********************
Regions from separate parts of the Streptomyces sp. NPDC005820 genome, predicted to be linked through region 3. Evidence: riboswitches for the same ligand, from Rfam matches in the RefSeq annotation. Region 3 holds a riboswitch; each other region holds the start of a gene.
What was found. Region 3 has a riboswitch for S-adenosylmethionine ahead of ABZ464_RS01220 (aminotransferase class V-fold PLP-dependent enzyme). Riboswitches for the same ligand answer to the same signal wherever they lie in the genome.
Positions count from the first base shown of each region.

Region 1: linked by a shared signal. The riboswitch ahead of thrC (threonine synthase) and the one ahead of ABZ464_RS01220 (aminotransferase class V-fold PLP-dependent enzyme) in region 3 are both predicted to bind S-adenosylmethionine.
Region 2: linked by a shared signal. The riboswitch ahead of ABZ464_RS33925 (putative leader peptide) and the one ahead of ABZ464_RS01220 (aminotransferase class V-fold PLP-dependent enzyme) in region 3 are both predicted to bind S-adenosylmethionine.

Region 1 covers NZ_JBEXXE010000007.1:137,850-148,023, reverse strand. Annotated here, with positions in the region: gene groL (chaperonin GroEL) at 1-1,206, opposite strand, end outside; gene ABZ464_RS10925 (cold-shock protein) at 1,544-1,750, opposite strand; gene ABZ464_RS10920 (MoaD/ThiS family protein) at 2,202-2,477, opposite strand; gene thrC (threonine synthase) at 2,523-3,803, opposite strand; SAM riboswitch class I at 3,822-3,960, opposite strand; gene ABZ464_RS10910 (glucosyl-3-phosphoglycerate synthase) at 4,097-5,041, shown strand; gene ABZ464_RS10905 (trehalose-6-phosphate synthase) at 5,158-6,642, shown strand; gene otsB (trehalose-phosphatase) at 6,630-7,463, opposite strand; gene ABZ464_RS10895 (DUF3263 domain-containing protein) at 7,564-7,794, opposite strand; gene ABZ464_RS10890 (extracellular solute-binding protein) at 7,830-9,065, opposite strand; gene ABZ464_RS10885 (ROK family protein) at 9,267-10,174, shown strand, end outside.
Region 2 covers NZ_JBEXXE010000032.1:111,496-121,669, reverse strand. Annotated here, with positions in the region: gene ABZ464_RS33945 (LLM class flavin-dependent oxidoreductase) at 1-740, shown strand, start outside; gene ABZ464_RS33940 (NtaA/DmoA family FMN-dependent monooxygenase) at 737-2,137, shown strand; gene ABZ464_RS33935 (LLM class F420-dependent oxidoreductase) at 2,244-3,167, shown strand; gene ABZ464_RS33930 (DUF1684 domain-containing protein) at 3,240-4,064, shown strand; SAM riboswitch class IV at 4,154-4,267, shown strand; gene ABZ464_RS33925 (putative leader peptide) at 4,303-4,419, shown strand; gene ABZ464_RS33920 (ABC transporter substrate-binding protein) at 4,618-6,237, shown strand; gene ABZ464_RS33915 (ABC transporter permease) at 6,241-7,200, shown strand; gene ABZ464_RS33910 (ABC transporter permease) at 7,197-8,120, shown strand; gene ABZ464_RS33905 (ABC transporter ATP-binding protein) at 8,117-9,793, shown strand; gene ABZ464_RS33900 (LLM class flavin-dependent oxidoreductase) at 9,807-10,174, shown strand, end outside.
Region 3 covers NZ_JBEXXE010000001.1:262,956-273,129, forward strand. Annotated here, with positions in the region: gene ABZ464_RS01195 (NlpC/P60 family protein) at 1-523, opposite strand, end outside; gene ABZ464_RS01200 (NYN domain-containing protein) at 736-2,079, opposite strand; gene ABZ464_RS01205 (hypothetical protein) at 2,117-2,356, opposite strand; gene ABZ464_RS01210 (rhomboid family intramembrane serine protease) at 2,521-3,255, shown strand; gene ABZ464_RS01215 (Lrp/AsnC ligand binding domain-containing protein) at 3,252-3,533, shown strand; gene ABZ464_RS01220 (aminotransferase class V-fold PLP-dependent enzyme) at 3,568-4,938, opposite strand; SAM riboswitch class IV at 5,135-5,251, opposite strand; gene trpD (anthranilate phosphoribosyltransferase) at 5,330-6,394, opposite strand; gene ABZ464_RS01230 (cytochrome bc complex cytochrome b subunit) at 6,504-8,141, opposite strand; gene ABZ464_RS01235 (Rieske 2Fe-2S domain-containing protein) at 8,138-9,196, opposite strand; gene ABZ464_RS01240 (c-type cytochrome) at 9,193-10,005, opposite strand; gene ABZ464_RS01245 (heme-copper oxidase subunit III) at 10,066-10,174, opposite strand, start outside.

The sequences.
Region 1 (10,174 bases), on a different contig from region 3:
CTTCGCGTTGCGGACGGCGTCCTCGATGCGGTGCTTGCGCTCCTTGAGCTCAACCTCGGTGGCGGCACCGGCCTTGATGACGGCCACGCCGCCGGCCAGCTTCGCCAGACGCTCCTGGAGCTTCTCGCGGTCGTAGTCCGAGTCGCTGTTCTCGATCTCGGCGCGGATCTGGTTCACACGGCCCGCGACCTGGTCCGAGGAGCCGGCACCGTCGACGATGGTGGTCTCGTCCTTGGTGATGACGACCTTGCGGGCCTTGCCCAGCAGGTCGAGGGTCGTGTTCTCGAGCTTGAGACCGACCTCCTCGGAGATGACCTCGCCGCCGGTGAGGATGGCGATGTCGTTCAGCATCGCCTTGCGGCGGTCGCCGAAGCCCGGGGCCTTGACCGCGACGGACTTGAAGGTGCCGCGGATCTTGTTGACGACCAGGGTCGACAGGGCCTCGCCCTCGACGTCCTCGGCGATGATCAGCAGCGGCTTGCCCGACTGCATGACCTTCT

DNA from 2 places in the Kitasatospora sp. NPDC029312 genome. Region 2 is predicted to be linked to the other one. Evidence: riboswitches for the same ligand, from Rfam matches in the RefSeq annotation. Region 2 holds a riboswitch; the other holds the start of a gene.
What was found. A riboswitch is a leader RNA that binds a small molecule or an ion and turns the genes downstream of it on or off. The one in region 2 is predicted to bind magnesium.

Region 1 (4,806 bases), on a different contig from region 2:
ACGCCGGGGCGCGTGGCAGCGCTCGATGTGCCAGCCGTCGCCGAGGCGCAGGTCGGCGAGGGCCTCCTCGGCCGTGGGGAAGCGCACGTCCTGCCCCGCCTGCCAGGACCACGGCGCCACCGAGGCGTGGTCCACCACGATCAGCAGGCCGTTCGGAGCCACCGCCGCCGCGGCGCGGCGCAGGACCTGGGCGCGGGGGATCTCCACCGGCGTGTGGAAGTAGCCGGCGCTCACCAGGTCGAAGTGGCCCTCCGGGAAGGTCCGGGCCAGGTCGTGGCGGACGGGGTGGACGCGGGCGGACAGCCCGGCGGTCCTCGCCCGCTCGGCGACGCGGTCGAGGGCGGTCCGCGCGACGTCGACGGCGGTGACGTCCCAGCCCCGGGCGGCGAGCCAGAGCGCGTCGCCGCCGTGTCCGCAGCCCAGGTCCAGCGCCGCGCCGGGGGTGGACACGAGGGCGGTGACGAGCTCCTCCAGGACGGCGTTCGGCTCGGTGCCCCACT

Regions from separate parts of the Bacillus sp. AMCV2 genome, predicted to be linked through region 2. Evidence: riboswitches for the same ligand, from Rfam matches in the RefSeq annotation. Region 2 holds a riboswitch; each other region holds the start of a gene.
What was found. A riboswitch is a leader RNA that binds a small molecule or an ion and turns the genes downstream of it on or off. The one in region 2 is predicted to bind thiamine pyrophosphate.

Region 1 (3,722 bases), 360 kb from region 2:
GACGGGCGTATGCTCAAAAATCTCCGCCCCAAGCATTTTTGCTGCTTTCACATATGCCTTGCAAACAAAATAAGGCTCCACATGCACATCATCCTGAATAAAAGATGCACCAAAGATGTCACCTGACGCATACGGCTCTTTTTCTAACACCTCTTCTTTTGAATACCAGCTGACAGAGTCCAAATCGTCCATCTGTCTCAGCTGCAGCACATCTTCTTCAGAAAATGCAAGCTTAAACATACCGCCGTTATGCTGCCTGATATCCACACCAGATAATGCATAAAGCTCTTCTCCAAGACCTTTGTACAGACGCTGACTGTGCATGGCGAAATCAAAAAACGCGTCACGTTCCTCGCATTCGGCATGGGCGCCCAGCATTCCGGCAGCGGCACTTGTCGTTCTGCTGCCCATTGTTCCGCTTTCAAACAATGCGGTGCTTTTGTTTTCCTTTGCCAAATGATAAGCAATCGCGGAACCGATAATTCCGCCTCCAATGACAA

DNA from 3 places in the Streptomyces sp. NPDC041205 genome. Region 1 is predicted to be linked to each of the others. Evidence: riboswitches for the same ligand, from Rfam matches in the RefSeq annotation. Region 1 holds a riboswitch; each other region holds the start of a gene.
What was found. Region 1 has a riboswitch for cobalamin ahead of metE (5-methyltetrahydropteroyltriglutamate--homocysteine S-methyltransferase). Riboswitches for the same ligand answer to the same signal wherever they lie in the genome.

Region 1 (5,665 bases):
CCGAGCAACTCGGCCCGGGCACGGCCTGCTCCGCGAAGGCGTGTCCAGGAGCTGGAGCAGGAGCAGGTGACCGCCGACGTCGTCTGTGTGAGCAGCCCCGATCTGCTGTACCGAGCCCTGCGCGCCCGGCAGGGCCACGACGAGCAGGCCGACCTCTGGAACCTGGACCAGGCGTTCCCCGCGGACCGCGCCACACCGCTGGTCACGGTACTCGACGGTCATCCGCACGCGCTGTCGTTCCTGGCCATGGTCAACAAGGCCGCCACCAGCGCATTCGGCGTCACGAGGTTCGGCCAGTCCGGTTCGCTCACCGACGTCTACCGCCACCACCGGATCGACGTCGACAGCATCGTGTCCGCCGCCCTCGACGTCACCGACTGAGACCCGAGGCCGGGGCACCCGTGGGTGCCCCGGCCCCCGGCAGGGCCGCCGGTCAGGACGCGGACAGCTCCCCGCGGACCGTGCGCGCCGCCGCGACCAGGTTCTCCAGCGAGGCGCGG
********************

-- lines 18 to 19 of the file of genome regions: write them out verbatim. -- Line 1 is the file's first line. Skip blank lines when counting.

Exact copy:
Region 1 (3,722 bases), 360 kb from region 2:
GACGGGCGTATGCTCAAAAATCTCCGCCCCAAGCATTTTTGCTGCTTTCACATATGCCTTGCAAACAAAATAAGGCTCCACATGCACATCATCCTGAATAAAAGATGCACCAAAGATGTCACCTGACGCATACGGCTCTTTTTCTAACACCTCTTCTTTTGAATACCAGCTGACAGAGTCCAAATCGTCCATCTGTCTCAGCTGCAGCACATCTTCTTCAGAAAATGCAAGCTTAAACATACCGCCGTTATGCTGCCTGATATCCACACCAGATAATGCATAAAGCTCTTCTCCAAGACCTTTGTACAGACGCTGACTGTGCATGGCGAAATCAAAAAACGCGTCACGTTCCTCGCATTCGGCATGGGCGCCCAGCATTCCGGCAGCGGCACTTGTCGTTCTGCTGCCCATTGTTCCGCTTTCAAACAATGCGGTGCTTTTGTTTTCCTTTGCCAAATGATAAGCAATCGCGGAACCGATAATTCCGCCTCCAATGACAA